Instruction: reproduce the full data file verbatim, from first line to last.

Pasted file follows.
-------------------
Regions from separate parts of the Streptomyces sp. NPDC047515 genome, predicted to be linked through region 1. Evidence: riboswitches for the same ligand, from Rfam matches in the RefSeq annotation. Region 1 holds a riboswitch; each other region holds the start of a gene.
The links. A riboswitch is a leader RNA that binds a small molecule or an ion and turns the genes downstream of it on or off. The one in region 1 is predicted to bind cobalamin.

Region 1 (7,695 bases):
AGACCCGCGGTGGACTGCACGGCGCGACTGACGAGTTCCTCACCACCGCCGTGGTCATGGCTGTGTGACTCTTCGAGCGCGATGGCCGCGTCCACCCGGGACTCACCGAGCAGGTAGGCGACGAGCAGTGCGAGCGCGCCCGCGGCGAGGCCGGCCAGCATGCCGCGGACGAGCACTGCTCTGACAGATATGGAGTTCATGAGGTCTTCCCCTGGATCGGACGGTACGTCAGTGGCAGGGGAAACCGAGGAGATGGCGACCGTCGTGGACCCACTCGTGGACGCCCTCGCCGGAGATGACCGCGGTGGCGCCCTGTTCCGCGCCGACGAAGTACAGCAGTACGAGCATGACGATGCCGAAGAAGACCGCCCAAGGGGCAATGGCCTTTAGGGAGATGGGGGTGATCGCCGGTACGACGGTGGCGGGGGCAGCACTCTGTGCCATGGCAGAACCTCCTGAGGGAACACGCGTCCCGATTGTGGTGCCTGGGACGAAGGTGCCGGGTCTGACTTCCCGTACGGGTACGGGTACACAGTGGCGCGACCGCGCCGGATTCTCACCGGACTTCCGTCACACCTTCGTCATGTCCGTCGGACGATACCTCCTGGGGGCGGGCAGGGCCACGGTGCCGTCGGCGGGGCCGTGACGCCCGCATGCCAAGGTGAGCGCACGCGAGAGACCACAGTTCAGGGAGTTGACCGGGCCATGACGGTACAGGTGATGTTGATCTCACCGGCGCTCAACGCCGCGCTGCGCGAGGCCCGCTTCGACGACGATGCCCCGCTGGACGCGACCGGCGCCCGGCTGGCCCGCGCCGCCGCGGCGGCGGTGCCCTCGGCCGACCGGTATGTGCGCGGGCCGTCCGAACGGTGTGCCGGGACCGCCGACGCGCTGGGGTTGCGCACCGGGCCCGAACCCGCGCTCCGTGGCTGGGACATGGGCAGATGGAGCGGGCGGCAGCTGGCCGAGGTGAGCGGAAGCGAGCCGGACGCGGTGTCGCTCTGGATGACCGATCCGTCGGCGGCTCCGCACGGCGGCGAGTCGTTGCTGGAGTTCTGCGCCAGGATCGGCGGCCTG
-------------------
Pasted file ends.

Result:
Regions from separate parts of the Streptomyces sp. NPDC047515 genome, predicted to be linked through region 1. Evidence: riboswitches for the same ligand, from Rfam matches in the RefSeq annotation. Region 1 holds a riboswitch; each other region holds the start of a gene.
The links. A riboswitch is a leader RNA that binds a small molecule or an ion and turns the genes downstream of it on or off. The one in region 1 is predicted to bind cobalamin.

Region 1 (7,695 bases):
AGACCCGCGGTGGACTGCACGGCGCGACTGACGAGTTCCTCACCACCGCCGTGGTCATGGCTGTGTGACTCTTCGAGCGCGATGGCCGCGTCCACCCGGGACTCACCGAGCAGGTAGGCGACGAGCAGTGCGAGCGCGCCCGCGGCGAGGCCGGCCAGCATGCCGCGGACGAGCACTGCTCTGACAGATATGGAGTTCATGAGGTCTTCCCCTGGATCGGACGGTACGTCAGTGGCAGGGGAAACCGAGGAGATGGCGACCGTCGTGGACCCACTCGTGGACGCCCTCGCCGGAGATGACCGCGGTGGCGCCCTGTTCCGCGCCGACGAAGTACAGCAGTACGAGCATGACGATGCCGAAGAAGACCGCCCAAGGGGCAATGGCCTTTAGGGAGATGGGGGTGATCGCCGGTACGACGGTGGCGGGGGCAGCACTCTGTGCCATGGCAGAACCTCCTGAGGGAACACGCGTCCCGATTGTGGTGCCTGGGACGAAGGTGCCGGGTCTGACTTCCCGTACGGGTACGGGTACACAGTGGCGCGACCGCGCCGGATTCTCACCGGACTTCCGTCACACCTTCGTCATGTCCGTCGGACGATACCTCCTGGGGGCGGGCAGGGCCACGGTGCCGTCGGCGGGGCCGTGACGCCCGCATGCCAAGGTGAGCGCACGCGAGAGACCACAGTTCAGGGAGTTGACCGGGCCATGACGGTACAGGTGATGTTGATCTCACCGGCGCTCAACGCCGCGCTGCGCGAGGCCCGCTTCGACGACGATGCCCCGCTGGACGCGACCGGCGCCCGGCTGGCCCGCGCCGCCGCGGCGGCGGTGCCCTCGGCCGACCGGTATGTGCGCGGGCCGTCCGAACGGTGTGCCGGGACCGCCGACGCGCTGGGGTTGCGCACCGGGCCCGAACCCGCGCTCCGTGGCTGGGACATGGGCAGATGGAGCGGGCGGCAGCTGGCCGAGGTGAGCGGAAGCGAGCCGGACGCGGTGTCGCTCTGGATGACCGATCCGTCGGCGGCTCCGCACGGCGGCGAGTCGTTGCTGGAGTTCTGCGCCAGGATCGGCGGCCTG